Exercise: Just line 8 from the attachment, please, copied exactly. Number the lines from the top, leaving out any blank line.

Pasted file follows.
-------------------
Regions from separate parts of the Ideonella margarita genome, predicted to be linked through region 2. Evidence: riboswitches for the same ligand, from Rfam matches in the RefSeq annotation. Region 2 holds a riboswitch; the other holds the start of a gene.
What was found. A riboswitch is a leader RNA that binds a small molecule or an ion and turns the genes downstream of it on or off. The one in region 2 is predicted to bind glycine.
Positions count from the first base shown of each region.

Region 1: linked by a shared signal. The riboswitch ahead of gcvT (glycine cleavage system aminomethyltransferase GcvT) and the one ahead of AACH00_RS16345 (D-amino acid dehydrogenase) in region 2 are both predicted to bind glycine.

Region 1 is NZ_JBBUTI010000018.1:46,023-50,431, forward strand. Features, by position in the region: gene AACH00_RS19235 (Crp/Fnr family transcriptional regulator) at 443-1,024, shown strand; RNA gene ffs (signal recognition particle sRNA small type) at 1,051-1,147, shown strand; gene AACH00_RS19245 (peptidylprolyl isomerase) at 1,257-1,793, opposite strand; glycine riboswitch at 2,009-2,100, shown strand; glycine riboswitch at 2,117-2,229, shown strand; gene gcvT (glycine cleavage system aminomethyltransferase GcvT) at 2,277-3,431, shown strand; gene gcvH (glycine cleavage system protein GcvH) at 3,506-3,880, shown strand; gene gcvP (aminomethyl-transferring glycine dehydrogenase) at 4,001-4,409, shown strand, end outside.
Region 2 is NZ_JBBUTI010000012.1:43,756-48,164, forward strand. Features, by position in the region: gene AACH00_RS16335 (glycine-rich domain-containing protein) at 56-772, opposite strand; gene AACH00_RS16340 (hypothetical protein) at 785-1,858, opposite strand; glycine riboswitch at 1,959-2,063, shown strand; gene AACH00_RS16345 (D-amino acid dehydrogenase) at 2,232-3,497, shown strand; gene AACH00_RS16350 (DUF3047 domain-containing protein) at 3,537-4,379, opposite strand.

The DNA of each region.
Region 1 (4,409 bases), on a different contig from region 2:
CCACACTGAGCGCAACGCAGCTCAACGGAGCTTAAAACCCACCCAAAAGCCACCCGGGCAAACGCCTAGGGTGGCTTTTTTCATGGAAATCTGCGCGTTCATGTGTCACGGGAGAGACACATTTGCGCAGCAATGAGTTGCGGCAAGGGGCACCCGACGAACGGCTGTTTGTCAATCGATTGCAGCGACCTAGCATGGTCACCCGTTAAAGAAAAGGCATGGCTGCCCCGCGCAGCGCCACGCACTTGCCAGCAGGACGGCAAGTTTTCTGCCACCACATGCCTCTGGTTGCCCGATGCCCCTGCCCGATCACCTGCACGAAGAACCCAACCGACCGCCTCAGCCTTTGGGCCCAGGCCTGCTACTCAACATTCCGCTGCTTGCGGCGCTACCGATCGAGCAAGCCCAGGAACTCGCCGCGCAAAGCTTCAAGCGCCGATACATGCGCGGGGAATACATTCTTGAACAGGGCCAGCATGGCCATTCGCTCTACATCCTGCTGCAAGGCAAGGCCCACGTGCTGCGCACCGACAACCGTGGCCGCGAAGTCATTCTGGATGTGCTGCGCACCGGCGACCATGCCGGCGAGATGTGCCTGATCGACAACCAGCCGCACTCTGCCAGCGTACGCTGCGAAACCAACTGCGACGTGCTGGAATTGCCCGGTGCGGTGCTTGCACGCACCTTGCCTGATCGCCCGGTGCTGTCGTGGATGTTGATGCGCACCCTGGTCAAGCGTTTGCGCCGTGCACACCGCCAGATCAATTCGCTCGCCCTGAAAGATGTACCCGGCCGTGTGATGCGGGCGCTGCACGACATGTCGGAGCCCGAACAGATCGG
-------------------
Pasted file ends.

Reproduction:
Region 1 (4,409 bases), on a different contig from region 2: